AP Worldstream: Hospitals, banks shut in Lagos as nationwide strike continues: “A nation of over 130 million, Nigeria is the world's seventh-largest oil exporter and the fifth-biggest source of U.S. oil imports.“ (ShellNews.net)
Oct 14, 2004
Hospitals, banks and ports remained closed for a fourth day in Nigeria's main city of Lagos on Thursday, as unions pushed ahead with a nationwide general strike over rising domestic fuel prices which has raised fears over the country's oil exports.
The strike started Monday and was initially due to last four days, resuming again in a fortnight's time if gasoline prices are not reduced.
Although unions have warned the strike's first round could continue beyond Thursday if key demands are not met, union spokesman Owei Lakemfa stepped back from such threats.
"This is day four and the final day of our strike," said Lakemfa of the Nigeria Labor Congress, which is spearheading the strike. "Nigerians know that the alternative to what they are doing is enslavement.
Nigeria Labor Congress leader Adams Oshiomhole had earlier warned that the strike's first phase would be extended if police continued making arrests after detaining dozens at the start of the strike, or if a 33-man committee on the petroleum sector failed to discuss reducing fuel prices.
However, on Thursday Lakemfa said an extension of the strike was "not likely."
A court in the capital, Abuja, on Wednesday struck down a request by government lawyers that would have required unions to end the strike.
Remi Oyo, spokeswoman for Nigerian President Olusegun Obasanjo, declined comment on the case.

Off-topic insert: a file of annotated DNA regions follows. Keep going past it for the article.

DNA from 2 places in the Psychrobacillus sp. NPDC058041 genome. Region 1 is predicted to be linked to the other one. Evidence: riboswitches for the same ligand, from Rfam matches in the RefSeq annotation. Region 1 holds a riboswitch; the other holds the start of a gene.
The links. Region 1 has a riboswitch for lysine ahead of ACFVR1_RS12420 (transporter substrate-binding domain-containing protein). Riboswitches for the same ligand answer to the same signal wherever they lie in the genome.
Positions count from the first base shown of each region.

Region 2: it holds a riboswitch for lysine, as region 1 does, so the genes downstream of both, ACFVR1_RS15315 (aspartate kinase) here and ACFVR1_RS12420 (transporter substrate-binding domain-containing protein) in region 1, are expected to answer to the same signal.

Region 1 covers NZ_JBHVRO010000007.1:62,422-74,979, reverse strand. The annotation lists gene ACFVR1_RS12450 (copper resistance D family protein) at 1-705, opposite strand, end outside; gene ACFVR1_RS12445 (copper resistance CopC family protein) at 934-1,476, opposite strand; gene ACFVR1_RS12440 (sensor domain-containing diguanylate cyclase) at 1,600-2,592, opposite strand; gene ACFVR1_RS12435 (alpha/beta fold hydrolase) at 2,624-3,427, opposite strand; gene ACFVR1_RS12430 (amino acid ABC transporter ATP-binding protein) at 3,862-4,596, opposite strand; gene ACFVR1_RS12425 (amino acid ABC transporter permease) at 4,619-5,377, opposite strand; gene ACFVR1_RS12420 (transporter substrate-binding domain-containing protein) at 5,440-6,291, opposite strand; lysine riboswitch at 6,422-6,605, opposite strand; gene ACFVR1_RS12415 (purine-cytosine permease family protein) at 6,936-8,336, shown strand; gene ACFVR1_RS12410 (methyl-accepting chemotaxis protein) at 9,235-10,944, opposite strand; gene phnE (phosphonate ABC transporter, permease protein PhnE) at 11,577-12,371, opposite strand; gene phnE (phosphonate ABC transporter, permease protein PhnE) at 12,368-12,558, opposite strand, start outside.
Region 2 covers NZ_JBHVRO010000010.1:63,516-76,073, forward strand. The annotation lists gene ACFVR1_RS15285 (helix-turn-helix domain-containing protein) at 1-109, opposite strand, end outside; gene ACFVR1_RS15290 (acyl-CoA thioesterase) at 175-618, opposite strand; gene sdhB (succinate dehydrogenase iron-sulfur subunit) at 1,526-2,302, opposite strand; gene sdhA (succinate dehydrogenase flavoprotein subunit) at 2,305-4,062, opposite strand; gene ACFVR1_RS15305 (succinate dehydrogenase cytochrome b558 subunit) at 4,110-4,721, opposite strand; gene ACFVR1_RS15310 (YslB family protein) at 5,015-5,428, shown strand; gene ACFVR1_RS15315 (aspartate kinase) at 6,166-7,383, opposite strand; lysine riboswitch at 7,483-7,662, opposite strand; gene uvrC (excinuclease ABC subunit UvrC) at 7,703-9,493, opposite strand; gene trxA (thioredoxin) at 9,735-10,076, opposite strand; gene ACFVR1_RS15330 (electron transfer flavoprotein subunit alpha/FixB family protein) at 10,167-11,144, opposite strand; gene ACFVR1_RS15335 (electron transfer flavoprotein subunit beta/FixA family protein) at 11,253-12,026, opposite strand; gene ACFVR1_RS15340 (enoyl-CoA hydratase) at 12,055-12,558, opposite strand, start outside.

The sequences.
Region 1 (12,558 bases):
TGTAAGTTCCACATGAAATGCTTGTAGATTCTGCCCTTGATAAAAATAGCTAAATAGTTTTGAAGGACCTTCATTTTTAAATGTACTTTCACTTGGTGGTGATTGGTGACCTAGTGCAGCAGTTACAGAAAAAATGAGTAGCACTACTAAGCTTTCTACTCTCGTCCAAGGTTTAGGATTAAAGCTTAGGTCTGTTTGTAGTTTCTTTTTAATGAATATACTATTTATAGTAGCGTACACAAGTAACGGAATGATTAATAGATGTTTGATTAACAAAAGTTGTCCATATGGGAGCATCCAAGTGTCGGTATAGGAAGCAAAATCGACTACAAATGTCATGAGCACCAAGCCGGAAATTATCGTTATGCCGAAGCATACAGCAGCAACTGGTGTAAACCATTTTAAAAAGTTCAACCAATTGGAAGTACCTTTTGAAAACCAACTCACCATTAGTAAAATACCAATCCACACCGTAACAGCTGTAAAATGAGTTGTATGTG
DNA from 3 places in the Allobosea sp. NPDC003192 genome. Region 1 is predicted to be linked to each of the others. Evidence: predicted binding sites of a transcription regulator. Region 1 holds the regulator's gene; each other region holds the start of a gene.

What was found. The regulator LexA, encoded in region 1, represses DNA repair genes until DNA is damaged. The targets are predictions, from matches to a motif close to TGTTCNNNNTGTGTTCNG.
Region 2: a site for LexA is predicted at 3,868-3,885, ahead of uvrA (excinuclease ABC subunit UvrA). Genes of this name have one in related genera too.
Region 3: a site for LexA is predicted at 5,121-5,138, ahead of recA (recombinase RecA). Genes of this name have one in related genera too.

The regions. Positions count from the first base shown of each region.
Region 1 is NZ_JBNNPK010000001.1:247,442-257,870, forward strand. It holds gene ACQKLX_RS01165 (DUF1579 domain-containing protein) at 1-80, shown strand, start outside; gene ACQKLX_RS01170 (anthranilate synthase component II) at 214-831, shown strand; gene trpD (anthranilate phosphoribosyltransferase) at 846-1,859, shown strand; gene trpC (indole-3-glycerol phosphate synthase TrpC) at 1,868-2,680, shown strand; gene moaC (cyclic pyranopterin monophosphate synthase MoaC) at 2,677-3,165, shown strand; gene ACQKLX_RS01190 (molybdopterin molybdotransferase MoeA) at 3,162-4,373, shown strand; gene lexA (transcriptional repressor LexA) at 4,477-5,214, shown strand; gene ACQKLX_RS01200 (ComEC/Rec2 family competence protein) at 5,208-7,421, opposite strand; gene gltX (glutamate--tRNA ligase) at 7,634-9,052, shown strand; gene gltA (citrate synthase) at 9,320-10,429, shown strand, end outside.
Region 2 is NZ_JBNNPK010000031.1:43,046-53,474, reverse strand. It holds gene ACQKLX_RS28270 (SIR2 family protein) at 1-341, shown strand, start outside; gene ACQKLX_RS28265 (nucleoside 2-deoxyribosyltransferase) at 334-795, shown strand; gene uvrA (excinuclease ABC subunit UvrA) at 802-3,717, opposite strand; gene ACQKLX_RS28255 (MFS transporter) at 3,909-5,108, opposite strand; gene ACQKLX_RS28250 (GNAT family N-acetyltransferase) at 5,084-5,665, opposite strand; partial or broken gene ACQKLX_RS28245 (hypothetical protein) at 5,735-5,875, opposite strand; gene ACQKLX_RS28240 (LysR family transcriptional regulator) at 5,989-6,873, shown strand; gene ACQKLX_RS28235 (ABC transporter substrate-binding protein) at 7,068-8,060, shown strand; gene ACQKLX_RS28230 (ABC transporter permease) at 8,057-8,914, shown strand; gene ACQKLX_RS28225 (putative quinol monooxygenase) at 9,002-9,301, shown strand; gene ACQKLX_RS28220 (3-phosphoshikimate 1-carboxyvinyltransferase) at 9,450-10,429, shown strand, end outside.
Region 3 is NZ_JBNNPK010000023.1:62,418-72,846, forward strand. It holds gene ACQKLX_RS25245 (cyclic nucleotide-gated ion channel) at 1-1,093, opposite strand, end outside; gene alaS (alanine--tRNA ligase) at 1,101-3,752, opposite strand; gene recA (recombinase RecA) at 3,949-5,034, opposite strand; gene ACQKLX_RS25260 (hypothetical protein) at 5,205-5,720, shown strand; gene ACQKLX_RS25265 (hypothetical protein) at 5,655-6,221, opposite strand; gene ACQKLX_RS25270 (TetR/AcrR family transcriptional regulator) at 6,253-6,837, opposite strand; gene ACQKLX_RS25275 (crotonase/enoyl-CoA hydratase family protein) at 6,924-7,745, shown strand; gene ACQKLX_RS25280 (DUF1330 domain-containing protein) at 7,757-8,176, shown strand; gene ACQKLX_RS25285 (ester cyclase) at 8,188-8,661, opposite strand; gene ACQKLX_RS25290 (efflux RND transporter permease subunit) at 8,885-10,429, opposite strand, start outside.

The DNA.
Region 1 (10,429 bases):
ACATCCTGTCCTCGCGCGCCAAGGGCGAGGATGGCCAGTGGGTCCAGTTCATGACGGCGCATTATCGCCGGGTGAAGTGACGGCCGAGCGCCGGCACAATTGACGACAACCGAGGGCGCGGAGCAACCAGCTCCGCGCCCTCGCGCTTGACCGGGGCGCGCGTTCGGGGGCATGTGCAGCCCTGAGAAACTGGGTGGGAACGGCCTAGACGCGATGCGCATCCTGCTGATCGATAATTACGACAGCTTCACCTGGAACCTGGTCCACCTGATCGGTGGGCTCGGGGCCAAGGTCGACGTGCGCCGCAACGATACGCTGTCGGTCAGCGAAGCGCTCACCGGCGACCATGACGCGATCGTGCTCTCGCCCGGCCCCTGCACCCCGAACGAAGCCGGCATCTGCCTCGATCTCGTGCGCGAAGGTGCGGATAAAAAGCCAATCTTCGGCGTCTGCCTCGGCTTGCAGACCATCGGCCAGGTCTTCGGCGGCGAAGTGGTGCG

Union leaders are demanding the government reverse a 23 percent fuel price hike last month. Nigerian fuel prices have been steadily rising since the market was deregulated last year.
Nigeria's main oil workers' union has threatened to disrupt supply, but so far the strike has not affected the 2.5 million barrels of oil which the country exports daily. At least two people have been killed in clashes between police and pro-union protesters.
Market jitters over the strike have helped push world oil prices to record levels.
The president of Nigeria's largest oil workers' union, NUPENG, said Wednesday its members were manning key positions for the time being but vowed to turn off the spigots if the government used heavy-handed tactics to end the protest.
"If there are arrests, we will change our strategy ... We can move to stop operations 100 percent," said Peter Akpatason.
In Lagos, a city of over 13 million, streets were largely deserted on Thursday. Schools, offices, ports and public hospitals were all shut down.
In the Aminu Kanu Teaching Hospital, in the northern opposition bastion of Kano, six crying women mourned over the covered corpse of 50-year-old Iya Monsurat on Wednesday. She died after hospital workers began their strike and left the patient unattended. Monsurat had checked in three days earlier with a high fever.
"As soon as the strike started there was nobody to attend to her. She died this morning," said Monsurat's niece, Ramat Adepoju.
"It is a pity there is nothing we can do" to treat people, said hospital union official Harisu Manir, insisting that "our strike is total."
Oil giant Royal Dutch/Shell said Wednesday it had cut production slightly by 13,000 barrels per day after saboteurs cut through a major pipeline in the oil-rich Niger Delta with a hacksaw and set it on fire.
The cutback will last a few days while repairs are made, Shell said.
Although most businesses in major cities have been shut by the strike, taxis were running and many private businesses were still open in the capital, Abuja on Thursday.
Crude oil for November delivery went as high as US$54.17 per barrel during trade on the New York Mercantile Exchange's after-hours dealing system, up by 53 cents from its final price of US$53.64 in New York on Wednesday.
A pipeline explosion in Mexico sparked the price rise, while worries over the Nigerian strike are also helping to keep prices high.
A nation of over 130 million, Nigeria is the world's seventh-largest oil exporter and the fifth-biggest source of U.S. oil imports.
Associated Press writer Daniel Balint-Kurti in Abuja contributed to this report.